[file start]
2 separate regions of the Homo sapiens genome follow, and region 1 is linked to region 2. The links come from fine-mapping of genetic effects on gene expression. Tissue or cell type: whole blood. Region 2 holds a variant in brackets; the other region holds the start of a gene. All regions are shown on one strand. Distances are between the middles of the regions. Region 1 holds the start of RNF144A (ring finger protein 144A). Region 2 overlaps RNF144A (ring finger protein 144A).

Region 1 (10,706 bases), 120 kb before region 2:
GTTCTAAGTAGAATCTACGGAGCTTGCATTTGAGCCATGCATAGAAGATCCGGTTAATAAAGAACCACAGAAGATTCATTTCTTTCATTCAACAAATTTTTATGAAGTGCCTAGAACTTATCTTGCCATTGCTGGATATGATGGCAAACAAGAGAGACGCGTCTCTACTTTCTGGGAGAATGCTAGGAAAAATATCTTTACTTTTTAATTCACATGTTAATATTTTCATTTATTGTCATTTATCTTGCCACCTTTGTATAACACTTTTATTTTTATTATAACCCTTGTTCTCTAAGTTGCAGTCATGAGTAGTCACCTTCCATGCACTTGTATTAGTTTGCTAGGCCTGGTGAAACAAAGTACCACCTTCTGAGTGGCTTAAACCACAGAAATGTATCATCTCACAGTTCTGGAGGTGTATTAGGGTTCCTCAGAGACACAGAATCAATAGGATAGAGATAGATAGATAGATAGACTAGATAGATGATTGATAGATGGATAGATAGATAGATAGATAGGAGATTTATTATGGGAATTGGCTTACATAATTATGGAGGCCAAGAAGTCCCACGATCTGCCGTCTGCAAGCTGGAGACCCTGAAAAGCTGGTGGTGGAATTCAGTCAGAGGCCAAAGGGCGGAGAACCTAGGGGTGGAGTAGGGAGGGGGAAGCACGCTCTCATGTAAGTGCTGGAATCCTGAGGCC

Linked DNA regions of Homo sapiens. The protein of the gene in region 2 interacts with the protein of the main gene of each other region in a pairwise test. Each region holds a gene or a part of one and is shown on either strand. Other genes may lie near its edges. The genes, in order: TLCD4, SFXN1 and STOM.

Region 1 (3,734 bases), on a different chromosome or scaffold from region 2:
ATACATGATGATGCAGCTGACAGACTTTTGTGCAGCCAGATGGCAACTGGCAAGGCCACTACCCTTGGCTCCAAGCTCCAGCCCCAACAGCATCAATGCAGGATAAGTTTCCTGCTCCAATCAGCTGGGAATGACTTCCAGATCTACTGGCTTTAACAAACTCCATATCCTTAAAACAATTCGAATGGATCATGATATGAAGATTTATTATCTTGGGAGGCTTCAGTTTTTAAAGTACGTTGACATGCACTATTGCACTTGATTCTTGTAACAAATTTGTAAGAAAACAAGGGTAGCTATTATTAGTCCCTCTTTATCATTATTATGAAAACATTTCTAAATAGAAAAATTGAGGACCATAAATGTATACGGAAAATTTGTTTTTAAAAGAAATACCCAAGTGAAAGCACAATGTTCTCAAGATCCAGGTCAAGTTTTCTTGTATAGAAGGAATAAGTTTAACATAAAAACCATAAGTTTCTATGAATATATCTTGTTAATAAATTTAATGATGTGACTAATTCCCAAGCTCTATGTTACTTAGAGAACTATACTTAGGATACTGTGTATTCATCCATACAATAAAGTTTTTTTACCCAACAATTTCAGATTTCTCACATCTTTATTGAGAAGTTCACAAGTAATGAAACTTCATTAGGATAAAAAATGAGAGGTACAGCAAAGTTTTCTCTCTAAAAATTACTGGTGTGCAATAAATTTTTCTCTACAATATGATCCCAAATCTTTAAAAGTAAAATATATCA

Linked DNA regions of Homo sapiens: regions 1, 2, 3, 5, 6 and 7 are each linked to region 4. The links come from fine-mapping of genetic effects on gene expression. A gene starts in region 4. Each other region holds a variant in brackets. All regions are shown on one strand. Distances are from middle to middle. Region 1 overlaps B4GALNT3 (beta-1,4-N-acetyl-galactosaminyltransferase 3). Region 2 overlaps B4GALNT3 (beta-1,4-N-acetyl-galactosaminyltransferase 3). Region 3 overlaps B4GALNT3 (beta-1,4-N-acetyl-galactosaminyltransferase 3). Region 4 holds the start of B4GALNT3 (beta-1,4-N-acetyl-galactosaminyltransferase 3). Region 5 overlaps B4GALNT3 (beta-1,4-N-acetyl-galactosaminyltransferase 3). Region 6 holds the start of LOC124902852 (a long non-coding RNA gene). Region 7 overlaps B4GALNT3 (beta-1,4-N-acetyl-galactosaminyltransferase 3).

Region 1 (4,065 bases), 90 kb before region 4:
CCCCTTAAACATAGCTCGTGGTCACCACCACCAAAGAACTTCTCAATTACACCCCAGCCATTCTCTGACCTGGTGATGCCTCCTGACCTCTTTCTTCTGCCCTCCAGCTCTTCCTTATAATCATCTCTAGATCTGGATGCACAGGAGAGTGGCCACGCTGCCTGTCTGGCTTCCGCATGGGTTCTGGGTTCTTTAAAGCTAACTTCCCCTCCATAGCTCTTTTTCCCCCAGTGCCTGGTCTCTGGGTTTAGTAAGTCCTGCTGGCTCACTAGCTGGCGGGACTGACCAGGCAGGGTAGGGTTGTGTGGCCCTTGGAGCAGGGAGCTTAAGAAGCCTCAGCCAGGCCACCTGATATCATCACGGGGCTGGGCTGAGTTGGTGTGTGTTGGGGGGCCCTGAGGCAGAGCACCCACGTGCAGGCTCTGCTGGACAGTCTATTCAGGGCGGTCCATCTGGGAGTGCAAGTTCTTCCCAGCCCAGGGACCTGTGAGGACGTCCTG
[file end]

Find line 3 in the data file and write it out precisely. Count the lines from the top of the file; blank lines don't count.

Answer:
GTTCTAAGTAGAATCTACGGAGCTTGCATTTGAGCCATGCATAGAAGATCCGGTTAATAAAGAACCACAGAAGATTCATTTCTTTCATTCAACAAATTTTTATGAAGTGCCTAGAACTTATCTTGCCATTGCTGGATATGATGGCAAACAAGAGAGACGCGTCTCTACTTTCTGGGAGAATGCTAGGAAAAATATCTTTACTTTTTAATTCACATGTTAATATTTTCATTTATTGTCATTTATCTTGCCACCTTTGTATAACACTTTTATTTTTATTATAACCCTTGTTCTCTAAGTTGCAGTCATGAGTAGTCACCTTCCATGCACTTGTATTAGTTTGCTAGGCCTGGTGAAACAAAGTACCACCTTCTGAGTGGCTTAAACCACAGAAATGTATCATCTCACAGTTCTGGAGGTGTATTAGGGTTCCTCAGAGACACAGAATCAATAGGATAGAGATAGATAGATAGATAGACTAGATAGATGATTGATAGATGGATAGATAGATAGATAGATAGGAGATTTATTATGGGAATTGGCTTACATAATTATGGAGGCCAAGAAGTCCCACGATCTGCCGTCTGCAAGCTGGAGACCCTGAAAAGCTGGTGGTGGAATTCAGTCAGAGGCCAAAGGGCGGAGAACCTAGGGGTGGAGTAGGGAGGGGGAAGCACGCTCTCATGTAAGTGCTGGAATCCTGAGGCC